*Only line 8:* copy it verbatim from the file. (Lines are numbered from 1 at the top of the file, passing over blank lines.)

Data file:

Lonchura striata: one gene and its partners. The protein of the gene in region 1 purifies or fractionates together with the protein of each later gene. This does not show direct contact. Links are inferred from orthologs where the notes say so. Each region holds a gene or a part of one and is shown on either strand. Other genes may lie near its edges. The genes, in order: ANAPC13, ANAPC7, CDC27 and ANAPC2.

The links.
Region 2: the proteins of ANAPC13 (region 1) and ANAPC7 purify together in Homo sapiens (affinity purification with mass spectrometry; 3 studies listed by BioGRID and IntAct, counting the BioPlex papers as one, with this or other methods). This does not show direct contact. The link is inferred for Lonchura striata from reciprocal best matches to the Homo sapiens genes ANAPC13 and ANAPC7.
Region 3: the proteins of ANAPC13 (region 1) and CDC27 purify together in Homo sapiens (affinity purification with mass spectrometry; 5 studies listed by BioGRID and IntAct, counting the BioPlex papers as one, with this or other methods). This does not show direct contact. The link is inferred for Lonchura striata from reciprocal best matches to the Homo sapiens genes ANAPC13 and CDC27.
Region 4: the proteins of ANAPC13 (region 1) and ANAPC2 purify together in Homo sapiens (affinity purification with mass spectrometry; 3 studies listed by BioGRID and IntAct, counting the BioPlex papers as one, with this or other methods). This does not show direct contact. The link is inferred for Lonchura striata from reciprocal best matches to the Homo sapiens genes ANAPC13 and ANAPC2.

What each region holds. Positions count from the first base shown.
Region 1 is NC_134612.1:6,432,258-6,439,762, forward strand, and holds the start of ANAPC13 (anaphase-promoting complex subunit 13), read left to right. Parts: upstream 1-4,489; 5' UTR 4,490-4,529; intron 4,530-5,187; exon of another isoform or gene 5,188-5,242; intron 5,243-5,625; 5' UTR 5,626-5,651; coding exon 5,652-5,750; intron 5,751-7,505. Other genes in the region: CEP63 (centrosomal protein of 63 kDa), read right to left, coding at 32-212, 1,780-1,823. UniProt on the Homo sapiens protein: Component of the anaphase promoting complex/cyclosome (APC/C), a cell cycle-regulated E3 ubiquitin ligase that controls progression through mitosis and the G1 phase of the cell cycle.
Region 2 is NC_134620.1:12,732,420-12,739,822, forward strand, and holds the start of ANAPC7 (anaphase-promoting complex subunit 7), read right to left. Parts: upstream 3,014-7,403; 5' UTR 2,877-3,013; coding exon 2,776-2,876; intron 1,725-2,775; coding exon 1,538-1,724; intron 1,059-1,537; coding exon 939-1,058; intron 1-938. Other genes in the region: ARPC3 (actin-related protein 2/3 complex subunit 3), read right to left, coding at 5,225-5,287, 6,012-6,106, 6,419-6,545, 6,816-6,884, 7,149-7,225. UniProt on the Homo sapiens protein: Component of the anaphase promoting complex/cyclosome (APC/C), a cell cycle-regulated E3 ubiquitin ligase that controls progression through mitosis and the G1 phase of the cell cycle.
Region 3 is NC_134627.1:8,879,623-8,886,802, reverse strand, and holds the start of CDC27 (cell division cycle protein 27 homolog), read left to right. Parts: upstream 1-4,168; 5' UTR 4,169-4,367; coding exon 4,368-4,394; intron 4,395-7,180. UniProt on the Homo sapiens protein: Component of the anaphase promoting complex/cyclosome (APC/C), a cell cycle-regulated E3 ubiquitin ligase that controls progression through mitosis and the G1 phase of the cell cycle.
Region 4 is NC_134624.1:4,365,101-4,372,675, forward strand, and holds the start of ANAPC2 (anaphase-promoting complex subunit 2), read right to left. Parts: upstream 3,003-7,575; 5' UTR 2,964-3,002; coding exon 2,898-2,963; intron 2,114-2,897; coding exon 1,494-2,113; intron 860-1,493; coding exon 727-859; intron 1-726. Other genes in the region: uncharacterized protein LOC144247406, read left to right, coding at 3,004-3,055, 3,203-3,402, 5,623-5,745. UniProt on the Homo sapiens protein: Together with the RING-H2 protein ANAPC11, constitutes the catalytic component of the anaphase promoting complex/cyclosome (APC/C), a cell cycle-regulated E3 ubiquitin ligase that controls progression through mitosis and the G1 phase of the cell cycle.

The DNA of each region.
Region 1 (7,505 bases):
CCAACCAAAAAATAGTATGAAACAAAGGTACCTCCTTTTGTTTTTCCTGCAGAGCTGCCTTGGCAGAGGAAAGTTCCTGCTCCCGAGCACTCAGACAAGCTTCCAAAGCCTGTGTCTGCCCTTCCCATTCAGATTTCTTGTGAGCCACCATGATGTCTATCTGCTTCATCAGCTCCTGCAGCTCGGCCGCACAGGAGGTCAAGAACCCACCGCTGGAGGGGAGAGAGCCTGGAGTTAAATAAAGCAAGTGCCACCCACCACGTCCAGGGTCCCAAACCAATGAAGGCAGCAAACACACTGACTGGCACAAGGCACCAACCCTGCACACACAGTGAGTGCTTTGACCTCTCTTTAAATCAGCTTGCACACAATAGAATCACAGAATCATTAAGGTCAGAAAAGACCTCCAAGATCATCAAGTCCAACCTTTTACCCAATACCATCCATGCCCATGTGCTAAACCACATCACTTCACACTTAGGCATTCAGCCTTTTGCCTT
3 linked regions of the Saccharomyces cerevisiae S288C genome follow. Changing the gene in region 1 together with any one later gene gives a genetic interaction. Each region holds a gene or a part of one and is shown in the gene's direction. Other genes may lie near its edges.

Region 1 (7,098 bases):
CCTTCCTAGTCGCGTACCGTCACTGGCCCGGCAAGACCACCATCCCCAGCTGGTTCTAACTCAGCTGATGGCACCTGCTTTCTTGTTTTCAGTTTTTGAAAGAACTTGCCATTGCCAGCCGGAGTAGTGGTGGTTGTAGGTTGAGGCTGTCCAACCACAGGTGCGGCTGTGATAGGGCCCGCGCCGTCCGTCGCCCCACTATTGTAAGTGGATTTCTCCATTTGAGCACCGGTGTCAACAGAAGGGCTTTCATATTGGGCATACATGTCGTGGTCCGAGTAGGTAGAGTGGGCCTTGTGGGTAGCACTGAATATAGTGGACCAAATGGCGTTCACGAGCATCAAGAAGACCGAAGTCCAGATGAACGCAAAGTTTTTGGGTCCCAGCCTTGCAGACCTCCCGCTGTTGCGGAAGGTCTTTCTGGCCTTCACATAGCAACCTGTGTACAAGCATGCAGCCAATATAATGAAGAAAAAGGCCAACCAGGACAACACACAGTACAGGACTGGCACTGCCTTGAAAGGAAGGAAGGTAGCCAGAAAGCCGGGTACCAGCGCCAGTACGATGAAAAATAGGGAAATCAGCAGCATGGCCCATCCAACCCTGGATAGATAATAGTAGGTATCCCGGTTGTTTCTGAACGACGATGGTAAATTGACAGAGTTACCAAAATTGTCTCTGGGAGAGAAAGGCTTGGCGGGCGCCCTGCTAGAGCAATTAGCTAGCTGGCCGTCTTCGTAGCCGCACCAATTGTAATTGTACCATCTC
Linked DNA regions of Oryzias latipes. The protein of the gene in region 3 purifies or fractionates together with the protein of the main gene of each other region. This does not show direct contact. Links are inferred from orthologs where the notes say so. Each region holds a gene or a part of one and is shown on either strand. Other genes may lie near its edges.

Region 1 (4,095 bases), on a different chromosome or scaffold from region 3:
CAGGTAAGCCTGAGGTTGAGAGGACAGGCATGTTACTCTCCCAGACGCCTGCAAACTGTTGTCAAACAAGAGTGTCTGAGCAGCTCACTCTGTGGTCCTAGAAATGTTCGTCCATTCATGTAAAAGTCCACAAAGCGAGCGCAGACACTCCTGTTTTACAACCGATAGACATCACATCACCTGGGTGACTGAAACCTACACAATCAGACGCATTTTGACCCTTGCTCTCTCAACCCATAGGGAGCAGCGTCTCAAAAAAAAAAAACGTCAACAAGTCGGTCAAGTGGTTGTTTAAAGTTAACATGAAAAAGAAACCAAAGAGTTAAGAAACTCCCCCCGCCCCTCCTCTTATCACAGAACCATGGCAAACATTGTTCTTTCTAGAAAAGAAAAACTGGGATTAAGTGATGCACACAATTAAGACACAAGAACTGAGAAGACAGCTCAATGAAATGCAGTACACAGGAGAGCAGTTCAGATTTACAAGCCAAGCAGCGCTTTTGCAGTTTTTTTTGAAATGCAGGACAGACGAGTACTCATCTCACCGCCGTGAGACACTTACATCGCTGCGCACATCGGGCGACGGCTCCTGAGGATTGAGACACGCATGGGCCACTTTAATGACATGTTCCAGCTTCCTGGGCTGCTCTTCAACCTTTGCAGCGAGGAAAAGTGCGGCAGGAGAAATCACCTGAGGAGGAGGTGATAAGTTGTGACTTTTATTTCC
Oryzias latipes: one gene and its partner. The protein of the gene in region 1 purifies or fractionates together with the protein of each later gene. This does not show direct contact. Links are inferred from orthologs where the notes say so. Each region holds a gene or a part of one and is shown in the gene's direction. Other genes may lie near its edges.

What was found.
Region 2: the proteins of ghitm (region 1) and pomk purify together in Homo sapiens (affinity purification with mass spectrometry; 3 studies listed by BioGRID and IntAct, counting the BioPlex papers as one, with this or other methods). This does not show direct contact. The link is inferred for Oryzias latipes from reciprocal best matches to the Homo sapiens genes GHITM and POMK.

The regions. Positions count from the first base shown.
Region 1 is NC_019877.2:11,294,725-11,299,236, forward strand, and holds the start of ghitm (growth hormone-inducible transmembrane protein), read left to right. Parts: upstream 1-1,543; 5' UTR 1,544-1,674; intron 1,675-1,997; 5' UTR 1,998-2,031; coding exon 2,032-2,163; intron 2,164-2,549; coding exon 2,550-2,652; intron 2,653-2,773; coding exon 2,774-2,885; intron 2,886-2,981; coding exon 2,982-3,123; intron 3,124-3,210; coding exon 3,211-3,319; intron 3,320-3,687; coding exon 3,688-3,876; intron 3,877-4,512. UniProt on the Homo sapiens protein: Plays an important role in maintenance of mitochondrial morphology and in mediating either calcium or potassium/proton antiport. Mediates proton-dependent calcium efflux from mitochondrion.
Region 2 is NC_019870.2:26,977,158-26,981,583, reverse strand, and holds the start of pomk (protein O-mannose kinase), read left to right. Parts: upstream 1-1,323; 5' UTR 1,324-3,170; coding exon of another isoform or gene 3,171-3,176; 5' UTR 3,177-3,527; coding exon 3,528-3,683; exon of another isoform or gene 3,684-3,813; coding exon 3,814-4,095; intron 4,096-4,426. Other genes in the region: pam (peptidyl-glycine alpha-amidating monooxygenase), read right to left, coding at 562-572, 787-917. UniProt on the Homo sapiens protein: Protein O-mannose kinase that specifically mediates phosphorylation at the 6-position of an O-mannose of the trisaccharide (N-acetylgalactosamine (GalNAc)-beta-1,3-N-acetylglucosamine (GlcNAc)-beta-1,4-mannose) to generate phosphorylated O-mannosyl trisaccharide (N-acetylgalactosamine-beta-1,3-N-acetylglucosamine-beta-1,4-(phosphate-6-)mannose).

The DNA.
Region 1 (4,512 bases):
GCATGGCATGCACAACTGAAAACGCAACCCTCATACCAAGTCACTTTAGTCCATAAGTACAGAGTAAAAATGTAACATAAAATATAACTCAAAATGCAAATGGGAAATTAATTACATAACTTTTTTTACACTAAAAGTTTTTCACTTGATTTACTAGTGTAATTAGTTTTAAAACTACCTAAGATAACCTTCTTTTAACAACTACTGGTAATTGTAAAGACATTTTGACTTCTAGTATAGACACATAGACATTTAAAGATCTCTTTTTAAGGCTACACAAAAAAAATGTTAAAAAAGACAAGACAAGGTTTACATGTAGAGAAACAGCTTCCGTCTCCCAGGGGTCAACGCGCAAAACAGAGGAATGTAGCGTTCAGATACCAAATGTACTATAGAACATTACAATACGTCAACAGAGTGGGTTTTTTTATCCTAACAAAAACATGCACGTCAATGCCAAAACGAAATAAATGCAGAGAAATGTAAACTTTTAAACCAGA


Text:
Region 2 is NC_134620.1:12,732,420-12,739,822, forward strand, and holds the start of ANAPC7 (anaphase-promoting complex subunit 7), read right to left. Parts: upstream 3,014-7,403; 5' UTR 2,877-3,013; coding exon 2,776-2,876; intron 1,725-2,775; coding exon 1,538-1,724; intron 1,059-1,537; coding exon 939-1,058; intron 1-938. Other genes in the region: ARPC3 (actin-related protein 2/3 complex subunit 3), read right to left, coding at 5,225-5,287, 6,012-6,106, 6,419-6,545, 6,816-6,884, 7,149-7,225. UniProt on the Homo sapiens protein: Component of the anaphase promoting complex/cyclosome (APC/C), a cell cycle-regulated E3 ubiquitin ligase that controls progression through mitosis and the G1 phase of the cell cycle.